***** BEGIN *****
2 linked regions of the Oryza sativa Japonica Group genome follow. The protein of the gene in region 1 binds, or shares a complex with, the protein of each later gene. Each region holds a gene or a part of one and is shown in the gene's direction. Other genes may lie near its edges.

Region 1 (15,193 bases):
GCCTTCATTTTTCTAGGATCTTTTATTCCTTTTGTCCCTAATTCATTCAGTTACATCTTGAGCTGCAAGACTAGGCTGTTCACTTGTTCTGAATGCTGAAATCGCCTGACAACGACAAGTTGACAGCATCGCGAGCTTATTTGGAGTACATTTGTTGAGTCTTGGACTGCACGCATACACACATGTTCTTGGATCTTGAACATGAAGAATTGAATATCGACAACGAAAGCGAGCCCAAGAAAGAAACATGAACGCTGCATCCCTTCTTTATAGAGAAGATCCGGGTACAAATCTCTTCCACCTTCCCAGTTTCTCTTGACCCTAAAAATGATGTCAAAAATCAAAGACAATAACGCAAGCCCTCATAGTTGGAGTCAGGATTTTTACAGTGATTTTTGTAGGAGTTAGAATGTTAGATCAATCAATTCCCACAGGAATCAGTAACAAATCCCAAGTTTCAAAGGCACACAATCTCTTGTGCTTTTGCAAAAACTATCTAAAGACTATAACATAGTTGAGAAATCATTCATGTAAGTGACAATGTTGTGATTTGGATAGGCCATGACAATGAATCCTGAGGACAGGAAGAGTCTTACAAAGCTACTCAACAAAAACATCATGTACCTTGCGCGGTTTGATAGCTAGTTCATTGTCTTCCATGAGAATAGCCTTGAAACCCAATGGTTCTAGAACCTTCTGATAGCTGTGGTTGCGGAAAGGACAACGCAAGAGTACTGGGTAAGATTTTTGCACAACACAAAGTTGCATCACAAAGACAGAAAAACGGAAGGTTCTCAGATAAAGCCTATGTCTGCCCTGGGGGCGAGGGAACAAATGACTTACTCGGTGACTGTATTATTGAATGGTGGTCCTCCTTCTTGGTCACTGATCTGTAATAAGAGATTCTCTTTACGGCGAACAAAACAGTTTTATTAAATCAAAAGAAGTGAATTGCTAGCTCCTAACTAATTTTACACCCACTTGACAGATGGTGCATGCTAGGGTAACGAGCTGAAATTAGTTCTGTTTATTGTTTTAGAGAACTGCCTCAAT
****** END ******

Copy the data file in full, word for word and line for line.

2 linked regions of the Oryza sativa Japonica Group genome follow. The protein of the gene in region 1 binds, or shares a complex with, the protein of each later gene. Each region holds a gene or a part of one and is shown in the gene's direction. Other genes may lie near its edges.

Region 1 (15,193 bases):
GCCTTCATTTTTCTAGGATCTTTTATTCCTTTTGTCCCTAATTCATTCAGTTACATCTTGAGCTGCAAGACTAGGCTGTTCACTTGTTCTGAATGCTGAAATCGCCTGACAACGACAAGTTGACAGCATCGCGAGCTTATTTGGAGTACATTTGTTGAGTCTTGGACTGCACGCATACACACATGTTCTTGGATCTTGAACATGAAGAATTGAATATCGACAACGAAAGCGAGCCCAAGAAAGAAACATGAACGCTGCATCCCTTCTTTATAGAGAAGATCCGGGTACAAATCTCTTCCACCTTCCCAGTTTCTCTTGACCCTAAAAATGATGTCAAAAATCAAAGACAATAACGCAAGCCCTCATAGTTGGAGTCAGGATTTTTACAGTGATTTTTGTAGGAGTTAGAATGTTAGATCAATCAATTCCCACAGGAATCAGTAACAAATCCCAAGTTTCAAAGGCACACAATCTCTTGTGCTTTTGCAAAAACTATCTAAAGACTATAACATAGTTGAGAAATCATTCATGTAAGTGACAATGTTGTGATTTGGATAGGCCATGACAATGAATCCTGAGGACAGGAAGAGTCTTACAAAGCTACTCAACAAAAACATCATGTACCTTGCGCGGTTTGATAGCTAGTTCATTGTCTTCCATGAGAATAGCCTTGAAACCCAATGGTTCTAGAACCTTCTGATAGCTGTGGTTGCGGAAAGGACAACGCAAGAGTACTGGGTAAGATTTTTGCACAACACAAAGTTGCATCACAAAGACAGAAAAACGGAAGGTTCTCAGATAAAGCCTATGTCTGCCCTGGGGGCGAGGGAACAAATGACTTACTCGGTGACTGTATTATTGAATGGTGGTCCTCCTTCTTGGTCACTGATCTGTAATAAGAGATTCTCTTTACGGCGAACAAAACAGTTTTATTAAATCAAAAGAAGTGAATTGCTAGCTCCTAACTAATTTTACACCCACTTGACAGATGGTGCATGCTAGGGTAACGAGCTGAAATTAGTTCTGTTTATTGTTTTAGAGAACTGCCTCAAT